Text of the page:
Wednesday, Oct. 9, 2013
News for Gay, Lesbian, Bisexual and Transgender Physicians
Collecting sexual identity on medical records
A person's sexual orientation and gender identity should be noted as part of the standard demographic information in patient records, thereby aiding future research efforts about medical and health issues among lesbian, gay, bisexual and transgender (LGBT) patients, Sean Cahill and Harvey J. Makadon, MD, argue in a recent article in LGBT Health.
Others are less sure. "I think it's a two-edged sword," Pierre-Paul Tellier, MD, said in a Forbes article, citing that privacy can be a big concern if such a database is implemented while so many states lack laws barring discrimination against LGBT people.
"So if you have a national database that contains this information, then that is data that are going to be available to people who may not necessarily be open minded, may not necessarily be unbiased or unprejudiced," Dr. Tellier said.
While he agrees that privacy is important, Cahill argues that the need to educate competent medical providers is equally so. "If you can get providers to start asking their patients about sexual orientation, which can include behavior, attraction and identity, and then gender identity, it's also an opportunity to increase their cultural competency in providing health care to those populations," he said.
Dr. Tellier agrees that collecting this information could advance provider training but counters that this type of data still is extremely sensitive in other parts of the world. He interacts with students from all over the world, and he used the current anti-homosexual stance in Russia as an example.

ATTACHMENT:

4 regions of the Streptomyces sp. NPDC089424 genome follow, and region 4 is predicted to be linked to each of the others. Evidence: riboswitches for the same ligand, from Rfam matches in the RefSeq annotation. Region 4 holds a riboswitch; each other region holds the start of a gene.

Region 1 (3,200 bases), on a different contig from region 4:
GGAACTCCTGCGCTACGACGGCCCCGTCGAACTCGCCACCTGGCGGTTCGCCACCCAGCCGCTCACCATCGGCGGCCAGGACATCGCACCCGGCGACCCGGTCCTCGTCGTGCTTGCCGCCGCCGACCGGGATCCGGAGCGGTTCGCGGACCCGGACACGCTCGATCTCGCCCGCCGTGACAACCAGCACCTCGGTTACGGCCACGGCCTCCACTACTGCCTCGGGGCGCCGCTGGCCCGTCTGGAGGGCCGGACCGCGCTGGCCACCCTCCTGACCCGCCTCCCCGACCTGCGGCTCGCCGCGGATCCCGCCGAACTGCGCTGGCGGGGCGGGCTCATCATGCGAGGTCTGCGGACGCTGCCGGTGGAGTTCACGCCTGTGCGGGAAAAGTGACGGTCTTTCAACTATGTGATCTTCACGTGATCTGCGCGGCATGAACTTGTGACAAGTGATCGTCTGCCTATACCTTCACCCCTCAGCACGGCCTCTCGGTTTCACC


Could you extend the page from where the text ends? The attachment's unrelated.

In the end, the Gay and Lesbian Medical Association (GLMA), among others, favors data collection. "GLMA feels strongly that electronic health records should include information related to sexual orientation and gender identity because it will result in valuable information for researchers and providers about health disparities affecting lesbian, gay, bisexual and transgender people," Hector Vargas, executive director of GLMA, said.
CDC offers provider HIV screening resources
The Center for Disease Control and Prevention (CDC) now recommends opt-out HIV screening for all patients ages 13 to 64. Opt-out screening means patients must be notified that screening will be done and offers the patient a chance to decline testing.
To help facilitate their recommendations, the CDC offers free HIV screening materials for physicians, including a resource kit, patient procure, recommendations guide and office poster.